Activity of #imipenem / #relebactam against #carbapenemase-producing #Enterobacteriaceae with high #colistin resistance (J Antimicrob Chemother., abstract)

[Source: Journal of Antimicrobial Chemotherapy, full page: (LINK). Abstract, edited.]

Activity of imipenem/relebactam against carbapenemase-producing Enterobacteriaceae with high colistin resistance

Jessica Carpenter, Nick Neidig, Alex Campbell, Tanner Thornsberry, Taylor Truex,Tiffany Fortney, Yunliang Zhang, Karen Bush

Journal of Antimicrobial Chemotherapy, dkz354, https://doi.org/10.1093/jac/dkz354

Published: 20 August 2019

 

Abstract

Objectives

Imipenem/relebactam, an investigational β-lactam/β-lactamase inhibitor combination for treatment of Gram-negative infections, and comparators including ceftazidime/avibactam, piperacillin/tazobactam and colistin were tested for activity against representative carbapenemase-producing Enterobacteriaceae (CPE) isolates.

Methods

MICs of the antimicrobial agents were determined using standard broth microdilution methodology for CPE isolates collected from Indiana patients, primarily during the time frame of 2013–17 (n = 199 of a total of 200 isolates). Inhibitors were tested at 4 mg/L in all combinations.

Results

Of the CPE in the study, 199 produced plasmid-encoded KPC class A carbapenemases; 1 Serratia marcescens isolate produced the SME-1 chromosomal class A carbapenemase. MIC50/MIC90 values of imipenem/relebactam were ≤0.25/0.5 mg/L, whereas MIC50/MIC90 values of ceftazidime/avibactam were 1/2 mg/L. Resistance to colistin was observed in 54% (n = 97) of 180 non-Serratia isolates tested (MIC50 of 4 mg/L). Colistin resistance mechanisms included production of a plasmid-encoded mcr-1-like gene (n = 2) or an inactivated mgrB gene.

Conclusions

Imipenem/relebactam was the most potent agent tested against CPE in this study and may be a useful addition to the antimicrobial armamentarium to treat infections caused by these pathogens.

Issue Section: ORIGINAL RESEARCH

© The Author(s) 2019. Published by Oxford University Press on behalf of the British Society for Antimicrobial Chemotherapy. All rights reserved. For permissions, please email: journals.permissions@oup.com.

This article is published and distributed under the terms of the Oxford University Press, Standard Journals Publication Model (https://academic.oup.com/journals/pages/open_access/funder_policies/chorus/standard_publication_model)

Keywords: Antibiotics; Drugs Resistance; Carbapenem; Colistin; MCR1; Enterobacteriaceae; Imipenem; Relebactam.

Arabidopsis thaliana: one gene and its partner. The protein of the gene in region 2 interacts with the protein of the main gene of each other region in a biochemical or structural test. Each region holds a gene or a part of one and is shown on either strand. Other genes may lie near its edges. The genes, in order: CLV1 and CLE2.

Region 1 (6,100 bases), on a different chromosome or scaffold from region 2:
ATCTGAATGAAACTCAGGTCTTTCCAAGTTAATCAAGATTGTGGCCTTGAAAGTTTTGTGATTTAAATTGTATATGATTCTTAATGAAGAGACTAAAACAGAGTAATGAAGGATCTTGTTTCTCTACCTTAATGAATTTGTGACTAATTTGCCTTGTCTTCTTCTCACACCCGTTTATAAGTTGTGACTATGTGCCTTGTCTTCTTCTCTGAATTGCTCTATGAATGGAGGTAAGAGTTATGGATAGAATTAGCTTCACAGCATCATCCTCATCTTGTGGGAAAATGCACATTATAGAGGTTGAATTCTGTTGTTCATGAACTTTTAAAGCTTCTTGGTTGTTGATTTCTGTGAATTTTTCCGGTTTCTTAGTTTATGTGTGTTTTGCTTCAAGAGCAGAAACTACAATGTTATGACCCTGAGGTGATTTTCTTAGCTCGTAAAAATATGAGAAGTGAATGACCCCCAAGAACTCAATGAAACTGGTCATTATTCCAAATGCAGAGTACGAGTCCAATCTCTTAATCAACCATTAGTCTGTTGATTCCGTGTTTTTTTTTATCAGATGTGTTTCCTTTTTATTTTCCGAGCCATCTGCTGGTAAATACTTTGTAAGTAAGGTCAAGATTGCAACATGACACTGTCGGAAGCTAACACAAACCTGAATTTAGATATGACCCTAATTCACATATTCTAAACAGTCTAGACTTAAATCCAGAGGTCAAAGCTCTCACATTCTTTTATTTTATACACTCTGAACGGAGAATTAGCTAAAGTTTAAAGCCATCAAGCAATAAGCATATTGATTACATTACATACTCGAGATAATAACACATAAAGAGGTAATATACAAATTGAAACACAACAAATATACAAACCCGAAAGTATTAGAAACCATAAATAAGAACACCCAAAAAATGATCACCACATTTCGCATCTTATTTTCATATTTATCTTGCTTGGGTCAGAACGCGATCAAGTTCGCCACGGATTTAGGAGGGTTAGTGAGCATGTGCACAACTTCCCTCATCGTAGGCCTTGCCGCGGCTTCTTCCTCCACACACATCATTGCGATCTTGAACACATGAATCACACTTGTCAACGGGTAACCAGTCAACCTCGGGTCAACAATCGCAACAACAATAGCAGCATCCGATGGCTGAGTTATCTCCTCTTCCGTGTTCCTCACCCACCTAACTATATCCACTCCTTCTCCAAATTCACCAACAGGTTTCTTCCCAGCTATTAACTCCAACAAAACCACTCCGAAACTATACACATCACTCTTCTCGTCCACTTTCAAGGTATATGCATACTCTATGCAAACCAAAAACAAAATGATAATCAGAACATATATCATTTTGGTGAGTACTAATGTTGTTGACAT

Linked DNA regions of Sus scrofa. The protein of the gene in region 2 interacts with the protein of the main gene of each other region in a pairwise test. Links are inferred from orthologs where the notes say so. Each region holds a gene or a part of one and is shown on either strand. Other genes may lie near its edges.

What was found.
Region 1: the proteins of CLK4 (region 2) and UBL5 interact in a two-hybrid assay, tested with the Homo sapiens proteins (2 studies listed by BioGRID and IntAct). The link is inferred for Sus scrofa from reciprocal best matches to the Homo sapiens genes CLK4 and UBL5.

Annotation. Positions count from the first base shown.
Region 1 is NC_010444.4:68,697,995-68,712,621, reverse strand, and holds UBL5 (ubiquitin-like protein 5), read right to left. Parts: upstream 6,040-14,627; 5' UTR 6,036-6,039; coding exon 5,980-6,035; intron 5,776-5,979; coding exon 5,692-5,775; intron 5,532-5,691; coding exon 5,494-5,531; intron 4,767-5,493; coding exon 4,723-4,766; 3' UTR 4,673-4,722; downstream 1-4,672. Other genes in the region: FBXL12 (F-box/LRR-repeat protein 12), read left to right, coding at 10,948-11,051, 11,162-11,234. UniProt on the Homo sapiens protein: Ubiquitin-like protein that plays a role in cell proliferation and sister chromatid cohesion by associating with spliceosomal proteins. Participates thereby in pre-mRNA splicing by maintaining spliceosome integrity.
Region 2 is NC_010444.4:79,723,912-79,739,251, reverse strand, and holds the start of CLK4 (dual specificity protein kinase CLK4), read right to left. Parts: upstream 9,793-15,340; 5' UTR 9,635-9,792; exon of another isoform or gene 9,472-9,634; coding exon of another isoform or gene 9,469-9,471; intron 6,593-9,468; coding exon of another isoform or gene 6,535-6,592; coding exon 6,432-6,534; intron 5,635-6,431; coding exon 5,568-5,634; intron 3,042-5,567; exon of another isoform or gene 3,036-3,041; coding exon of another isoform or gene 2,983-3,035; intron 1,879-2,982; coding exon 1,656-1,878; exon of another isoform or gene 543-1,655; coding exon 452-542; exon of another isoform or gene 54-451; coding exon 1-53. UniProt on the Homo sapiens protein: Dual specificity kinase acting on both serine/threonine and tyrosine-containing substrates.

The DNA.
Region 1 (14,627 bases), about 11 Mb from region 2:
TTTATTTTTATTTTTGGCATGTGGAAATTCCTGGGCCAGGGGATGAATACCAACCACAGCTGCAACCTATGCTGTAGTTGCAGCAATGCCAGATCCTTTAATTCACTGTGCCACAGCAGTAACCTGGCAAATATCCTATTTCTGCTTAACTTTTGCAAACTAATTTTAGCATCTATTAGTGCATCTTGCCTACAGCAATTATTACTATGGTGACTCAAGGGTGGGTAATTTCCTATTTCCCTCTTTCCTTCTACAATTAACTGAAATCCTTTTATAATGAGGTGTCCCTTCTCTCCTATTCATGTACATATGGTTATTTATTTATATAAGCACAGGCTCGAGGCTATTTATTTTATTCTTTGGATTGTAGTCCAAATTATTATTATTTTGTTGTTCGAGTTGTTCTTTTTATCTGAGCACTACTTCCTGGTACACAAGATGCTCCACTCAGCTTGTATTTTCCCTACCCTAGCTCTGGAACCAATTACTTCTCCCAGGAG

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Activity of # imipenem / #relebactam against #MDR #Pseudomonas aeruginosa in #Europe: SMART 2015–17 (J Antimicrob Chemother., abstract)

[Source: Journal of Antimicrobial Chemotherapy, full page: (LINK). Abstract, edited.]

Activity of imipenem/relebactam against MDR Pseudomonas aeruginosa in Europe: SMART 2015–17

Sibylle H Lob, James A Karlowsky, Katherine Young, Mary R Motyl, Stephen Hawser, Nimmi D Kothari, Melinda E Gueny, Daniel F Sahm

Journal of Antimicrobial Chemotherapy, dkz191, https://doi.org/10.1093/jac/dkz191

Published: 13 May 2019

 

Abstract

Objectives

Relebactam is a diazabicyclooctane non-β-lactam inhibitor of Ambler class A and C β-lactamases that is in clinical development in combination with imipenem/cilastatin. The current study evaluated the in vitro activity of imipenem/relebactam against 5447 isolates of Pseudomonas aeruginosasubmitted to the SMART global surveillance programme in 2015–17 by 67 clinical laboratories in 22 European countries.

Methods

MICs were determined using the CLSI broth microdilution reference method (Eleventh Edition: M07, 2018). Relebactam was tested at a fixed concentration of 4 mg/L in combination with doubling dilutions of imipenem. MICs were interpreted using EUCAST clinical breakpoints (version 8.1); imipenem breakpoints were applied to imipenem/relebactam.

Results

Rates of susceptibility to imipenem and imipenem/relebactam (MIC ≤4 mg/L) were 69.4% and 92.4%, respectively, for all isolates of P. aeruginosa. Over one-third of all isolates (34.9%, 1902/5447) were MDR; lower respiratory tract isolates (38.3%, 1327/3461) were more frequently MDR than were intraabdominal (28.5%, 355/1245) or urinary tract (29.7%, 212/714) isolates. Of all MDR isolates, 78.2% were susceptible to imipenem/relebactam, a rate that was 50–77 percentage points higher than the rate of susceptibility to imipenem or any other β-lactam tested; rates of susceptibility to imipenem/relebactam were similar for MDR isolates from lower respiratory tract (77.8% susceptible), intraabdominal (80.3%) and urinary tract (76.4%) infections. Overall, relebactam restored imipenem susceptibility to 75.2% (1254/1668) of imipenem-non-susceptible isolates of P. aeruginosa and to 69.6% (947/1361) of imipenem-non-susceptible isolates with an MDR phenotype.

Conclusions

Relebactam restored in vitro susceptibility to imipenem for most imipenem-non-susceptible and MDR clinical isolates of P. aeruginosa from European patients.

Topic: phenotype – pseudomonas aeruginosa – imipenem – lactams – respiratory system – urinary tract – infection

Issue Section: ORIGINAL RESEARCH

Keywords: Antibiotics; Drugs Resistance; Pseudomonas aeruginosa; Relebactam; Imipenem; European Region.